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From MSP Post to Postgame: Lieutenants Return to the (Football) Field

While fans are settling into another season, Lt. Tedric Gibbs has been fully immersed in football for months. The Jackson Post’s assistant post commander serves as assistant coach for Jackson High School’s varsity football team and for the team at Parkside Middle School.

“I started coaching when my older son was in youth sports, as a way to do something together that we both love,” said Lieutenant Gibbs. “My younger son followed the same path, so I joined his team too. I grew up in Jackson and am grateful to be able to serve my hometown from the sidelines and at our post.”

Photo of Lieutenant Tedric Gibbs and son on sidelines of football field

Some 400 miles north, Lt. Mark Giannunzio is also a familiar face in and on the field. The Negaunee Post assistant post commander and Eighth District Public Information Officer enforces the rules of the game as a high school and college football official.

Photo of Lieutenant Mark Giannunzio officiating a football game

“I started at the high school level to stay involved in athletics and make authentic connections in the community,” said Lieutenant Giannunzio. “It’s rewarding to help teach the game and share knowledge of the rules. I currently have a full 11 game schedule in the GLIAC Division 2 college conference, with high school games interspersed during the year.”

The correlation among coaching, officiating and policing translates.

“With my fellow troopers, I want to inspire, motivate and encourage to get the most out of them,” said Lieutenant Gibbs. “I take the same approach with my players to figure out what they need from me, as their designated leader, to be as successful as they can. In both capacities, I do the work alongside them. We do it together.”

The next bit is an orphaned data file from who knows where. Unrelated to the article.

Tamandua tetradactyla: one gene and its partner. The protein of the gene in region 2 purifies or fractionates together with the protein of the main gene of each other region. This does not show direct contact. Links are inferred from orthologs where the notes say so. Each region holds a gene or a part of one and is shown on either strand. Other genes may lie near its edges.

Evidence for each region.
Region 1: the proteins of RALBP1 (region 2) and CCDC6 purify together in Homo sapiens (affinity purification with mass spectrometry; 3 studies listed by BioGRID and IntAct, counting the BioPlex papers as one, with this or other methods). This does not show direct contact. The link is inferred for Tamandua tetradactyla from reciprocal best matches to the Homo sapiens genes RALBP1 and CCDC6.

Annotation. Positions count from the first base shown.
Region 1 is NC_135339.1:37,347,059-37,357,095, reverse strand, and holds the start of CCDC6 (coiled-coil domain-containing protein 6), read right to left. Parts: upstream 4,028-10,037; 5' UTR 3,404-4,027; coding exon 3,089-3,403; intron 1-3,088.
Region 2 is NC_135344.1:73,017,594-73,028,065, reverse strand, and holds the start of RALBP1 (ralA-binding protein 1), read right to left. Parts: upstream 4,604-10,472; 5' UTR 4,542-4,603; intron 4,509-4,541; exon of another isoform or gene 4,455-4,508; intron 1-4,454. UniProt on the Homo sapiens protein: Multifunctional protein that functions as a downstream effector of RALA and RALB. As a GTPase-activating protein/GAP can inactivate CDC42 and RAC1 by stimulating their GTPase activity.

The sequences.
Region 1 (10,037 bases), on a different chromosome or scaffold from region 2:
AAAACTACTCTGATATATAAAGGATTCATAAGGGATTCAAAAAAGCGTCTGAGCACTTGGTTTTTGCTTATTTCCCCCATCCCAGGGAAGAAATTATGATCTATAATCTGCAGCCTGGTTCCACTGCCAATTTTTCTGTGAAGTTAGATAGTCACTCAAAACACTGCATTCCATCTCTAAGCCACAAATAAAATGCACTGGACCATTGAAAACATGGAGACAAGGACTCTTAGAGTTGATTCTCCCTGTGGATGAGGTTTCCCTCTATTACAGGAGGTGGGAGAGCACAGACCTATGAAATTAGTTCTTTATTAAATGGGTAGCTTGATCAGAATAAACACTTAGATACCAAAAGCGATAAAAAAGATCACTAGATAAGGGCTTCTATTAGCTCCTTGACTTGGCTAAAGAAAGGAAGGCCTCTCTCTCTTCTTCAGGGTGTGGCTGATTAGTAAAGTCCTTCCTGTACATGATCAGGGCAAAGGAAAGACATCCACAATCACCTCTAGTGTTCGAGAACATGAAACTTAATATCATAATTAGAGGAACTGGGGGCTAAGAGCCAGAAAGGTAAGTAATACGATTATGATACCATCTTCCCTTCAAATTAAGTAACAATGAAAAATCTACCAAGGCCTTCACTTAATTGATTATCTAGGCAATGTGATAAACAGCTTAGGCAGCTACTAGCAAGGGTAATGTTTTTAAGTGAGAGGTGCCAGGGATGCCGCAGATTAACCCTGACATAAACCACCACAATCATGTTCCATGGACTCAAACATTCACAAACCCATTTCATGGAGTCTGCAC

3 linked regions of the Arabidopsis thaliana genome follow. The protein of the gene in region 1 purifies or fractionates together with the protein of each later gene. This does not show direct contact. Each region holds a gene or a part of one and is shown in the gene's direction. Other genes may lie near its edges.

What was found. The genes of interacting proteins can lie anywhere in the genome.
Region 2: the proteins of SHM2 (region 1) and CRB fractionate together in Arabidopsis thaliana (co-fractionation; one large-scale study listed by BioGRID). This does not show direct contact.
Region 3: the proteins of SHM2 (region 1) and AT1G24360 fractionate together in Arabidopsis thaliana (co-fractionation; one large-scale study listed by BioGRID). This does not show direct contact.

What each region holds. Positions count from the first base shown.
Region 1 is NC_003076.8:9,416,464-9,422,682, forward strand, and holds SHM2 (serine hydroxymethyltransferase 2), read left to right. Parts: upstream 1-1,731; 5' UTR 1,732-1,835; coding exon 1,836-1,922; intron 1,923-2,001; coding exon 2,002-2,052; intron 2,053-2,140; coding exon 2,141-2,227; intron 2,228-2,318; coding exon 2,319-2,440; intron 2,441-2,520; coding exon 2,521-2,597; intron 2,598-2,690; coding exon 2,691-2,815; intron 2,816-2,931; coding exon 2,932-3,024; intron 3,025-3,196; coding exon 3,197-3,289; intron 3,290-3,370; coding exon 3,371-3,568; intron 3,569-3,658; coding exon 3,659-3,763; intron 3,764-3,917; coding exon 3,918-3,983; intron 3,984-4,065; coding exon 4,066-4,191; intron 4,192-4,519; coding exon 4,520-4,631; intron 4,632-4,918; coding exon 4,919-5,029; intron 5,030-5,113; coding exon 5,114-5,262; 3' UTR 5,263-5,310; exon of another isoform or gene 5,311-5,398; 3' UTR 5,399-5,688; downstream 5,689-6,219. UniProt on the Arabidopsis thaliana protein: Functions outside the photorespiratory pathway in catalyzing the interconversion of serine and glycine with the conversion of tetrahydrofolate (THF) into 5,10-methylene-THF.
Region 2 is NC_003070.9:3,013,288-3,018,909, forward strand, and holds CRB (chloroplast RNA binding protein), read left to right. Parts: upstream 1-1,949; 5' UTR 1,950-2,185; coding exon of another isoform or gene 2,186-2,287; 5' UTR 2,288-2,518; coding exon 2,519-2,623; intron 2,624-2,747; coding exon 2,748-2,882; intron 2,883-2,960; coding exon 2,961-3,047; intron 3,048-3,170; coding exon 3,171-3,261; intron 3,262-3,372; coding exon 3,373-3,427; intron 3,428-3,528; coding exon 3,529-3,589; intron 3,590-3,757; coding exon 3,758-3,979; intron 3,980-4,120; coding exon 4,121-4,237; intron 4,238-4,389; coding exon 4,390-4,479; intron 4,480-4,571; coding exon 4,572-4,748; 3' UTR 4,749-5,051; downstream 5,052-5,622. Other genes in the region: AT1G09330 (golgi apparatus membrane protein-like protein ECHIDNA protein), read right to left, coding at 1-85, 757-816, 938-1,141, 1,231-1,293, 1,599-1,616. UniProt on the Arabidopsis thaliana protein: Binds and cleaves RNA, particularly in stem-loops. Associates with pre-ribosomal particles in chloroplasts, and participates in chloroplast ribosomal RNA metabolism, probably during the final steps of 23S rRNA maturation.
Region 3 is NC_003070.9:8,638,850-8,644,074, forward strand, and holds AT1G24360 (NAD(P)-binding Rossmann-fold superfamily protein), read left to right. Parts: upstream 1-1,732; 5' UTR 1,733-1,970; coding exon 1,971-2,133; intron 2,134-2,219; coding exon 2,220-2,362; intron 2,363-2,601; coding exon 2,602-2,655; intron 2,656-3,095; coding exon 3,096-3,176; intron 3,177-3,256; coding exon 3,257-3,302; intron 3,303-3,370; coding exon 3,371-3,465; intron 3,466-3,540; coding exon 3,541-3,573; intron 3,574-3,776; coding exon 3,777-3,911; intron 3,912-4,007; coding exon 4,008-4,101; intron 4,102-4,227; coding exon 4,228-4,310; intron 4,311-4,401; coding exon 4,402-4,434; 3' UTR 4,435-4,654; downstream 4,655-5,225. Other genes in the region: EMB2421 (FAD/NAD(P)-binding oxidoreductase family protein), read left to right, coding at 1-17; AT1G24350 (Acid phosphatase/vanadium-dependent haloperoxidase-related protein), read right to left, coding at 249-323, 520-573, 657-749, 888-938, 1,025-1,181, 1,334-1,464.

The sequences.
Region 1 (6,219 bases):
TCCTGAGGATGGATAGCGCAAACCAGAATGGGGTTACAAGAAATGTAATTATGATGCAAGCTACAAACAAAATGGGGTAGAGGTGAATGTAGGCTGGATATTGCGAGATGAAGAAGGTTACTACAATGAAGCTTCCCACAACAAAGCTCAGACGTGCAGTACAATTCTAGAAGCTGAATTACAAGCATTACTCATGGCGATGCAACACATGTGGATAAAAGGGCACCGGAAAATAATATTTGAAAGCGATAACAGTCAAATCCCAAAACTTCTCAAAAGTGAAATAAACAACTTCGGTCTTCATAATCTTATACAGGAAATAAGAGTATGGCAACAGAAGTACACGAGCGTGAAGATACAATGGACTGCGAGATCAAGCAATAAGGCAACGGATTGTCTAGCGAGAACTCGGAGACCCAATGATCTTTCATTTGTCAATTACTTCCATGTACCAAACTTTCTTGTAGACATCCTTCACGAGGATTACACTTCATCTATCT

Photo of Lieutenant Tedric Gibbs coaching football

This approach is especially important when tough times surface. Lieutenant Gibbs’ high school team experienced tragedy right before their first game when a player was killed in a car crash.

“We focused on adversity,” said Lieutenant Gibbs, who was in a unique position to talk from a police perspective too. “It’s a benefit to have that insight and background and share it with what they can control - make good decisions and wear your seatbelt.”

Lieutenant Gibbs incorporates his coworkers when he can, like during spring conditioning when fellow troopers join him and his players, helping all involved to make new connections and build strong bonds between the students and officers.

Group photo of Jackson Post troopers standing on steps after helping with football coaching

“One of the most important attributes in both careers is communication,” said Lieutenant Giannunzio. “Communication can make or break an official and a police officer. Much like selling a citation to a motorist, I need to be able to sell the penalty in a calm and professional manner. Demeanor and attitude go together on both the football field and when we are out patrolling in the Blue Goose.”

Treating everyone with dignity and respect is something Lieutenants Gibbs and Giannunzio commit to as members of a modern police agency and in their areas of expertise on the football field.

“Both roles afford so many opportunities to develop culture and cultivate teamwork,” said Lieutenant Gibbs. “The best part is watching others flourish and playing a part in their growth.”